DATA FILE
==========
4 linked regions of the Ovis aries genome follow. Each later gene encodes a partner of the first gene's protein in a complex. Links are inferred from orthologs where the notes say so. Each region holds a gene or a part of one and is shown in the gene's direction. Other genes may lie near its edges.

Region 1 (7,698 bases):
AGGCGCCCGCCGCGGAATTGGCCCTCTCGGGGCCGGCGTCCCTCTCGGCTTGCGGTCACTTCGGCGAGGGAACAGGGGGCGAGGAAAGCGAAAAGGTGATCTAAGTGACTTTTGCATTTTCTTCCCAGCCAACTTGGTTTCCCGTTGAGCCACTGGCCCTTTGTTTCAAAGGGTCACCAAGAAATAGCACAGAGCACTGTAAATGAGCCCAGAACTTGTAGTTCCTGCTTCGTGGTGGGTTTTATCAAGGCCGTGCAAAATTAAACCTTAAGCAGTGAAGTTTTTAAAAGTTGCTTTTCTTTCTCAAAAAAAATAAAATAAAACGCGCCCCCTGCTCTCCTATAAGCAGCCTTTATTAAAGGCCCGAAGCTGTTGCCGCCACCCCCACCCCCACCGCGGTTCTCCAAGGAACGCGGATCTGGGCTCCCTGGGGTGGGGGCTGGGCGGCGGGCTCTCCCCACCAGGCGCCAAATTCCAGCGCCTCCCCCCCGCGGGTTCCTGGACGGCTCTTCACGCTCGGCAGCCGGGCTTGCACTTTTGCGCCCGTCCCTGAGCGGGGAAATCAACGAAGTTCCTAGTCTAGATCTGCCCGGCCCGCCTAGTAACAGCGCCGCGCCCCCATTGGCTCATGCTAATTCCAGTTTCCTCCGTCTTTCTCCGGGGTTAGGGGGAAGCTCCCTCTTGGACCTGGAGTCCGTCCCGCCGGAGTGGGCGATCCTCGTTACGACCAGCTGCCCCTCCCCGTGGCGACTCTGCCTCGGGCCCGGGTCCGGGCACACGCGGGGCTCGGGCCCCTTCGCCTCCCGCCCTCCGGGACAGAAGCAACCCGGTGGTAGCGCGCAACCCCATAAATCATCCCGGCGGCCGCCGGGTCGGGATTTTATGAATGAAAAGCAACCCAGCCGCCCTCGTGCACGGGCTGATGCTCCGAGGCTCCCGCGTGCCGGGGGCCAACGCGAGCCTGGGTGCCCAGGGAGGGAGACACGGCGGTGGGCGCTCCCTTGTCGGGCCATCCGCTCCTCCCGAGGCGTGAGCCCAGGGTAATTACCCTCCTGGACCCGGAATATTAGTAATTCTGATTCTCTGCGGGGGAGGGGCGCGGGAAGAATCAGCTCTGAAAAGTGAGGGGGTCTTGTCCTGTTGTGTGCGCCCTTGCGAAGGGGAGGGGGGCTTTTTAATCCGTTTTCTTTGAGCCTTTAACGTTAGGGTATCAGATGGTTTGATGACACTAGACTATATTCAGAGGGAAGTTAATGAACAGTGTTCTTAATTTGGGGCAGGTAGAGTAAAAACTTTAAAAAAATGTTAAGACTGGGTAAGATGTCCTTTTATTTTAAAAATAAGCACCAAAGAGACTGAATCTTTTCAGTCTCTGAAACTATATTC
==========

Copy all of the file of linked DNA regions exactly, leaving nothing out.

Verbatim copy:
4 linked regions of the Ovis aries genome follow. Each later gene encodes a partner of the first gene's protein in a complex. Links are inferred from orthologs where the notes say so. Each region holds a gene or a part of one and is shown in the gene's direction. Other genes may lie near its edges.

Region 1 (7,698 bases):
AGGCGCCCGCCGCGGAATTGGCCCTCTCGGGGCCGGCGTCCCTCTCGGCTTGCGGTCACTTCGGCGAGGGAACAGGGGGCGAGGAAAGCGAAAAGGTGATCTAAGTGACTTTTGCATTTTCTTCCCAGCCAACTTGGTTTCCCGTTGAGCCACTGGCCCTTTGTTTCAAAGGGTCACCAAGAAATAGCACAGAGCACTGTAAATGAGCCCAGAACTTGTAGTTCCTGCTTCGTGGTGGGTTTTATCAAGGCCGTGCAAAATTAAACCTTAAGCAGTGAAGTTTTTAAAAGTTGCTTTTCTTTCTCAAAAAAAATAAAATAAAACGCGCCCCCTGCTCTCCTATAAGCAGCCTTTATTAAAGGCCCGAAGCTGTTGCCGCCACCCCCACCCCCACCGCGGTTCTCCAAGGAACGCGGATCTGGGCTCCCTGGGGTGGGGGCTGGGCGGCGGGCTCTCCCCACCAGGCGCCAAATTCCAGCGCCTCCCCCCCGCGGGTTCCTGGACGGCTCTTCACGCTCGGCAGCCGGGCTTGCACTTTTGCGCCCGTCCCTGAGCGGGGAAATCAACGAAGTTCCTAGTCTAGATCTGCCCGGCCCGCCTAGTAACAGCGCCGCGCCCCCATTGGCTCATGCTAATTCCAGTTTCCTCCGTCTTTCTCCGGGGTTAGGGGGAAGCTCCCTCTTGGACCTGGAGTCCGTCCCGCCGGAGTGGGCGATCCTCGTTACGACCAGCTGCCCCTCCCCGTGGCGACTCTGCCTCGGGCCCGGGTCCGGGCACACGCGGGGCTCGGGCCCCTTCGCCTCCCGCCCTCCGGGACAGAAGCAACCCGGTGGTAGCGCGCAACCCCATAAATCATCCCGGCGGCCGCCGGGTCGGGATTTTATGAATGAAAAGCAACCCAGCCGCCCTCGTGCACGGGCTGATGCTCCGAGGCTCCCGCGTGCCGGGGGCCAACGCGAGCCTGGGTGCCCAGGGAGGGAGACACGGCGGTGGGCGCTCCCTTGTCGGGCCATCCGCTCCTCCCGAGGCGTGAGCCCAGGGTAATTACCCTCCTGGACCCGGAATATTAGTAATTCTGATTCTCTGCGGGGGAGGGGCGCGGGAAGAATCAGCTCTGAAAAGTGAGGGGGTCTTGTCCTGTTGTGTGCGCCCTTGCGAAGGGGAGGGGGGCTTTTTAATCCGTTTTCTTTGAGCCTTTAACGTTAGGGTATCAGATGGTTTGATGACACTAGACTATATTCAGAGGGAAGTTAATGAACAGTGTTCTTAATTTGGGGCAGGTAGAGTAAAAACTTTAAAAAAATGTTAAGACTGGGTAAGATGTCCTTTTATTTTAAAAATAAGCACCAAAGAGACTGAATCTTTTCAGTCTCTGAAACTATATTC